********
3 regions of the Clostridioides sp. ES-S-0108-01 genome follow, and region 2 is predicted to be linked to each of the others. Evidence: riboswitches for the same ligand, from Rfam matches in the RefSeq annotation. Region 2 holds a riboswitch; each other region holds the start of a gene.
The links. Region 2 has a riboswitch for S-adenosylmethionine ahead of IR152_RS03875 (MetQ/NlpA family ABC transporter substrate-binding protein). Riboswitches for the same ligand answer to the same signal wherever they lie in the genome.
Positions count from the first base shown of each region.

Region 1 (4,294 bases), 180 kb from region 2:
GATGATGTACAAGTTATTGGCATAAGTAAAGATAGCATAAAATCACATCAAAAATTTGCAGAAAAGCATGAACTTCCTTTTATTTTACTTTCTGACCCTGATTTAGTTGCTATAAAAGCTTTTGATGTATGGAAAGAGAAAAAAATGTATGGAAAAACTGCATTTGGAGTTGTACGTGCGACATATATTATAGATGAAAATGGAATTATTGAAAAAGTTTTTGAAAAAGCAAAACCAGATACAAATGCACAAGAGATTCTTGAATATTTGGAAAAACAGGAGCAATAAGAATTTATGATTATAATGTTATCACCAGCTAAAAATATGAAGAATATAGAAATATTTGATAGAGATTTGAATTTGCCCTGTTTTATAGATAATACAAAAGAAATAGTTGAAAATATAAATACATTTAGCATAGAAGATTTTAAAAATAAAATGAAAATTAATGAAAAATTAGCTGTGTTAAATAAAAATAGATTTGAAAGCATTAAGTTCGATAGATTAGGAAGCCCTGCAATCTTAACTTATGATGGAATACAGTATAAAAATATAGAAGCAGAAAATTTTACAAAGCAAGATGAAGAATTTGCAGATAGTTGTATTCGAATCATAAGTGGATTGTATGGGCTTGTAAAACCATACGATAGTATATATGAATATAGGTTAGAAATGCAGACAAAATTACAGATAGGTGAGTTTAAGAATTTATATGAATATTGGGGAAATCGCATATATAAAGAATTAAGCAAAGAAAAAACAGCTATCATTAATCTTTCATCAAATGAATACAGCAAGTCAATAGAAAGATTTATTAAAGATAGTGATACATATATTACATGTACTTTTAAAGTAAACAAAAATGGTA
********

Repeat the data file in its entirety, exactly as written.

3 regions of the Clostridioides sp. ES-S-0108-01 genome follow, and region 2 is predicted to be linked to each of the others. Evidence: riboswitches for the same ligand, from Rfam matches in the RefSeq annotation. Region 2 holds a riboswitch; each other region holds the start of a gene.
The links. Region 2 has a riboswitch for S-adenosylmethionine ahead of IR152_RS03875 (MetQ/NlpA family ABC transporter substrate-binding protein). Riboswitches for the same ligand answer to the same signal wherever they lie in the genome.
Positions count from the first base shown of each region.

Region 1 (4,294 bases), 180 kb from region 2:
GATGATGTACAAGTTATTGGCATAAGTAAAGATAGCATAAAATCACATCAAAAATTTGCAGAAAAGCATGAACTTCCTTTTATTTTACTTTCTGACCCTGATTTAGTTGCTATAAAAGCTTTTGATGTATGGAAAGAGAAAAAAATGTATGGAAAAACTGCATTTGGAGTTGTACGTGCGACATATATTATAGATGAAAATGGAATTATTGAAAAAGTTTTTGAAAAAGCAAAACCAGATACAAATGCACAAGAGATTCTTGAATATTTGGAAAAACAGGAGCAATAAGAATTTATGATTATAATGTTATCACCAGCTAAAAATATGAAGAATATAGAAATATTTGATAGAGATTTGAATTTGCCCTGTTTTATAGATAATACAAAAGAAATAGTTGAAAATATAAATACATTTAGCATAGAAGATTTTAAAAATAAAATGAAAATTAATGAAAAATTAGCTGTGTTAAATAAAAATAGATTTGAAAGCATTAAGTTCGATAGATTAGGAAGCCCTGCAATCTTAACTTATGATGGAATACAGTATAAAAATATAGAAGCAGAAAATTTTACAAAGCAAGATGAAGAATTTGCAGATAGTTGTATTCGAATCATAAGTGGATTGTATGGGCTTGTAAAACCATACGATAGTATATATGAATATAGGTTAGAAATGCAGACAAAATTACAGATAGGTGAGTTTAAGAATTTATATGAATATTGGGGAAATCGCATATATAAAGAATTAAGCAAAGAAAAAACAGCTATCATTAATCTTTCATCAAATGAATACAGCAAGTCAATAGAAAGATTTATTAAAGATAGTGATACATATATTACATGTACTTTTAAAGTAAACAAAAATGGTA